This Halloween there will be more tricks than treats for wannabe first-time home buyers with little or no down-payment money. On Oct. 31, HUD will exclude private down-payment assistance programs from participating in the FHA mortgage program, effectively snuffing out the dream of homeownership for many.

The heads of HUD claim the business models of many of these down-payment assistance entities contribute to rising home prices and increasing foreclosure rates on government-backed mortgages. The organizations help prospective home buyers lacking down-payment money by "gifting" them the funds; the home sellers repay the organizations, with an additional fee. With this system in place, home sellers, be they builders or otherwise, often raise the home's price to cover the cost of down-payment assistance. And because many of the home buyers taking advantage of these programs are low- to moderate-income, they can find themselves very quickly in homes they can't afford.

"It's painted to be helping homeowners get into houses," Kenneth Donohue, HUD's inspector general, told "But it is circumventing good business practices, and you bet it has resulted in foreclosures."

FHA research shows that in 2006, more than 100,000 people used down-payment assistance programs to buy homes; the percentage of foreclosures on those homes is more than double that of other FHA-sponsored loans.

However, down-payment assistance organizations like California-based Nehemiah and Maryland-based AmeriDream vehemently oppose the ban. They argue that since the conception of down-payment assistance programs in 1997, more than 600,000 homeowners have benefited. Both have filed lawsuits against HUD to overturn the new rule.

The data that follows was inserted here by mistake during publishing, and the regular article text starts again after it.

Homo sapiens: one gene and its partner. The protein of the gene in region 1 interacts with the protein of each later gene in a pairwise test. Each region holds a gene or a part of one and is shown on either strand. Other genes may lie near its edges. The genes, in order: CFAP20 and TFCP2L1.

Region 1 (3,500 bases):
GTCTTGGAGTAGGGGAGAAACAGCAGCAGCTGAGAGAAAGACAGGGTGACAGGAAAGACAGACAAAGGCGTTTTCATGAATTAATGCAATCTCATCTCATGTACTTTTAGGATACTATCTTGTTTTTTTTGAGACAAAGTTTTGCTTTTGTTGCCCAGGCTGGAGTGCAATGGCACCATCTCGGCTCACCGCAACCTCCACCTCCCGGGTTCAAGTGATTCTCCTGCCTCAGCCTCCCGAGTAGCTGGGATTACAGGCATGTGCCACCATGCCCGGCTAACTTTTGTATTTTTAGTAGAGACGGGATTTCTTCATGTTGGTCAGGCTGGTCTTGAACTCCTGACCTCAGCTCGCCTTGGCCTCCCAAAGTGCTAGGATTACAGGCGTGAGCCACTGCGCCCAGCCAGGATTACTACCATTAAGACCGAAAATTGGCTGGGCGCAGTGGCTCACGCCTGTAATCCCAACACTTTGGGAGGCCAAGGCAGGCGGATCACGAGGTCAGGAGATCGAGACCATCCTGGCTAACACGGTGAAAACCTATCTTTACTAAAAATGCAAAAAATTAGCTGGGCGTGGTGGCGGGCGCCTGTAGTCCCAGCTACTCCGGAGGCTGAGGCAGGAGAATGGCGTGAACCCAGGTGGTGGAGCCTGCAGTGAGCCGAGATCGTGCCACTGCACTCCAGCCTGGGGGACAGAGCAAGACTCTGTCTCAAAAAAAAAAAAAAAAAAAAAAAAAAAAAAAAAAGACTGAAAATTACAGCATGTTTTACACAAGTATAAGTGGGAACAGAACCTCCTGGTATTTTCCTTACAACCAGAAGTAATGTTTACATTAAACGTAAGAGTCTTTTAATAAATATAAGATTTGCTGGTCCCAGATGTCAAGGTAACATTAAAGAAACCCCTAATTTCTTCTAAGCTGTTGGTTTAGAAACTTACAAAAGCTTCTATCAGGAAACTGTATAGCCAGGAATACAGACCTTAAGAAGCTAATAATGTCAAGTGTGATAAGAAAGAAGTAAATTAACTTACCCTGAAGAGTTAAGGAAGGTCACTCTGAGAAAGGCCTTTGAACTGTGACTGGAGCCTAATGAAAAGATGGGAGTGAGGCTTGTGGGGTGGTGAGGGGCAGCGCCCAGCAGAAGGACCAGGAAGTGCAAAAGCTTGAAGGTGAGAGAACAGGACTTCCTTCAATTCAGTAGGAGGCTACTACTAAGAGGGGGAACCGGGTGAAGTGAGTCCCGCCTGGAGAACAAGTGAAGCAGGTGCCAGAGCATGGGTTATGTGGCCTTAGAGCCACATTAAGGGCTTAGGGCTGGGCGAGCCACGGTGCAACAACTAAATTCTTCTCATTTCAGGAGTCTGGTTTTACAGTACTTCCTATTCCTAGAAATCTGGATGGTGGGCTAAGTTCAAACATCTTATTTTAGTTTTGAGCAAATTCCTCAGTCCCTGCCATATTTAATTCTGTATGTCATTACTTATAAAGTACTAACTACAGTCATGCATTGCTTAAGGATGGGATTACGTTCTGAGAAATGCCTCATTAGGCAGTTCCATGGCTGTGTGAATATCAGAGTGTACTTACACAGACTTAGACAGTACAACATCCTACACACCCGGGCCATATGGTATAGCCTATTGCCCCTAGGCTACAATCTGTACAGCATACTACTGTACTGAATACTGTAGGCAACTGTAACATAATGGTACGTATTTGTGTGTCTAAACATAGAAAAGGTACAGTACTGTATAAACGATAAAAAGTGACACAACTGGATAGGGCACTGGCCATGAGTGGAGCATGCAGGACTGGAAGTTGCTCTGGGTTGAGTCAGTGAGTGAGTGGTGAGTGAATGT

Calling the ban "arbitrary and capricious," Nehemiah president and CEO Scott Syphax says, "This rule couldn't happen at a worse time." With fallout from the subprime mortgage crisis crippling Alt-A lending, many buyers, most notably first-time home buyers, are finding themselves without sources of financing.

Arguing against claims that organizations such as Nehemiah are enablers of high-risk lending practices, Syphax notes that the average Nehemiah gift is roughly $4,000 per family, and 90% of the gifts distributed are on government-insured FHA loans. Moreover, "Contrary to popular belief, the vast majority [of gift recipients] purchase resale housing, not new housing," Syphax says. Nehemiah has made 230,000 gifts totaling $919 million since its inception in 1997.

This is the second time HUD has attempted to ban the programs; the organization proposed a similar ban in 1999 but withdrew it in 2001 following industry opposition.

Syphax says similar opposition is alive today. Already, 15,000 letters of opposition have been submitted to HUD, so many in fact that it crashed the housing authority's Web site. "A majority of the letters came from lower-income people," Syphax adds.